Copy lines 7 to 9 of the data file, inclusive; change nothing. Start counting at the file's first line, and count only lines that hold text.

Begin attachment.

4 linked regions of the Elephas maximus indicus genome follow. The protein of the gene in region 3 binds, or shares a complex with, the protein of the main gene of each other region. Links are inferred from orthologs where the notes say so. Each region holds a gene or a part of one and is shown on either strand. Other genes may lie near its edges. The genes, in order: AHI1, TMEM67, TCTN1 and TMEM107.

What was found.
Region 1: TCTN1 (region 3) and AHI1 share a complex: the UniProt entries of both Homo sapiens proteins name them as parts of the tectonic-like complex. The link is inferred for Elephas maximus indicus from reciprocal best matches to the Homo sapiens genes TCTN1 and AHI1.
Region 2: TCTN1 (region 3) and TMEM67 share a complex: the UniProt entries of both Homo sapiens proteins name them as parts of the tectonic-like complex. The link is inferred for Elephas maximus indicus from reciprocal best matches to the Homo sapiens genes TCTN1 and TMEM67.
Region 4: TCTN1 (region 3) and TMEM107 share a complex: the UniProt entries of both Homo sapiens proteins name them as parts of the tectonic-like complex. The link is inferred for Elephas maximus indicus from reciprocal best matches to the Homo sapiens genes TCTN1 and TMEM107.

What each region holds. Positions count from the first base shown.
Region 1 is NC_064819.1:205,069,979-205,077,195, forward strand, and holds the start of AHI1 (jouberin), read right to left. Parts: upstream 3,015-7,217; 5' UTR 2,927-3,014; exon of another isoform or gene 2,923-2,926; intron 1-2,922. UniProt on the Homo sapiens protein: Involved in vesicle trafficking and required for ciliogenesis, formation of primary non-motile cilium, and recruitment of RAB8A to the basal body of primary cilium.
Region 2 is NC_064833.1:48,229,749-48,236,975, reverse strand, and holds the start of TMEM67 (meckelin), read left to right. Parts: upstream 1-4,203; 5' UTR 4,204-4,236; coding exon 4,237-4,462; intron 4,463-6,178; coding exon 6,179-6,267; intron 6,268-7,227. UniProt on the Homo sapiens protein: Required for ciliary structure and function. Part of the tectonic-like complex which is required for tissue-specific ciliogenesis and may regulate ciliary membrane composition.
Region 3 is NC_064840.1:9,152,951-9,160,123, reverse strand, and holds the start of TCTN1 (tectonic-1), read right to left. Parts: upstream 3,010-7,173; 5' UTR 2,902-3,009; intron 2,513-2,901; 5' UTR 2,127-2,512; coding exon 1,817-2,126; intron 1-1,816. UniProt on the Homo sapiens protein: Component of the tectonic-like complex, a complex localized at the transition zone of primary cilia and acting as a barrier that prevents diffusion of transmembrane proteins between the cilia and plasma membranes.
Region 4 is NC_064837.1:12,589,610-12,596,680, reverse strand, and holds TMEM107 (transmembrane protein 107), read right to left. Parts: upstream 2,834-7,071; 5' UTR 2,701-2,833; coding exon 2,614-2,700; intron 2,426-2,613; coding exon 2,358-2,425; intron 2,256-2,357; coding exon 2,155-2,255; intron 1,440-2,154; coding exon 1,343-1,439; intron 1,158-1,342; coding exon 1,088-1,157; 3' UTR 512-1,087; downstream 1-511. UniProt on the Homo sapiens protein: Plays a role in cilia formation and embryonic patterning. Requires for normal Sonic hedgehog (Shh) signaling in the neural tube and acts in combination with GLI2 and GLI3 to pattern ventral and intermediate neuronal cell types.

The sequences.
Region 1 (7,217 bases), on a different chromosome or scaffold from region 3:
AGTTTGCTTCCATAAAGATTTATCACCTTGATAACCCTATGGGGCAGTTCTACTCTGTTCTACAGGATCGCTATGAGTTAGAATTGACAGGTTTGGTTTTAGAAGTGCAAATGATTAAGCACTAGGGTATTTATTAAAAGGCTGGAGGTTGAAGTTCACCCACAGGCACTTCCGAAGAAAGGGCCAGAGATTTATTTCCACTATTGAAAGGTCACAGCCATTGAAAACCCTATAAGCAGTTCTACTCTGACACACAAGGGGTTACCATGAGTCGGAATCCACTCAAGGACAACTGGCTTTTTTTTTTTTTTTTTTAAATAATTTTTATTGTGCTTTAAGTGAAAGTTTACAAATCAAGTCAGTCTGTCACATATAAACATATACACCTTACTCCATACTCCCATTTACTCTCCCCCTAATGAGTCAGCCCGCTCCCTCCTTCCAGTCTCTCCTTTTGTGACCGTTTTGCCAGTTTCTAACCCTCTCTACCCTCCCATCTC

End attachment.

Region 1 is NC_064819.1:205,069,979-205,077,195, forward strand, and holds the start of AHI1 (jouberin), read right to left. Parts: upstream 3,015-7,217; 5' UTR 2,927-3,014; exon of another isoform or gene 2,923-2,926; intron 1-2,922. UniProt on the Homo sapiens protein: Involved in vesicle trafficking and required for ciliogenesis, formation of primary non-motile cilium, and recruitment of RAB8A to the basal body of primary cilium.
Region 2 is NC_064833.1:48,229,749-48,236,975, reverse strand, and holds the start of TMEM67 (meckelin), read left to right. Parts: upstream 1-4,203; 5' UTR 4,204-4,236; coding exon 4,237-4,462; intron 4,463-6,178; coding exon 6,179-6,267; intron 6,268-7,227. UniProt on the Homo sapiens protein: Required for ciliary structure and function. Part of the tectonic-like complex which is required for tissue-specific ciliogenesis and may regulate ciliary membrane composition.
Region 3 is NC_064840.1:9,152,951-9,160,123, reverse strand, and holds the start of TCTN1 (tectonic-1), read right to left. Parts: upstream 3,010-7,173; 5' UTR 2,902-3,009; intron 2,513-2,901; 5' UTR 2,127-2,512; coding exon 1,817-2,126; intron 1-1,816. UniProt on the Homo sapiens protein: Component of the tectonic-like complex, a complex localized at the transition zone of primary cilia and acting as a barrier that prevents diffusion of transmembrane proteins between the cilia and plasma membranes.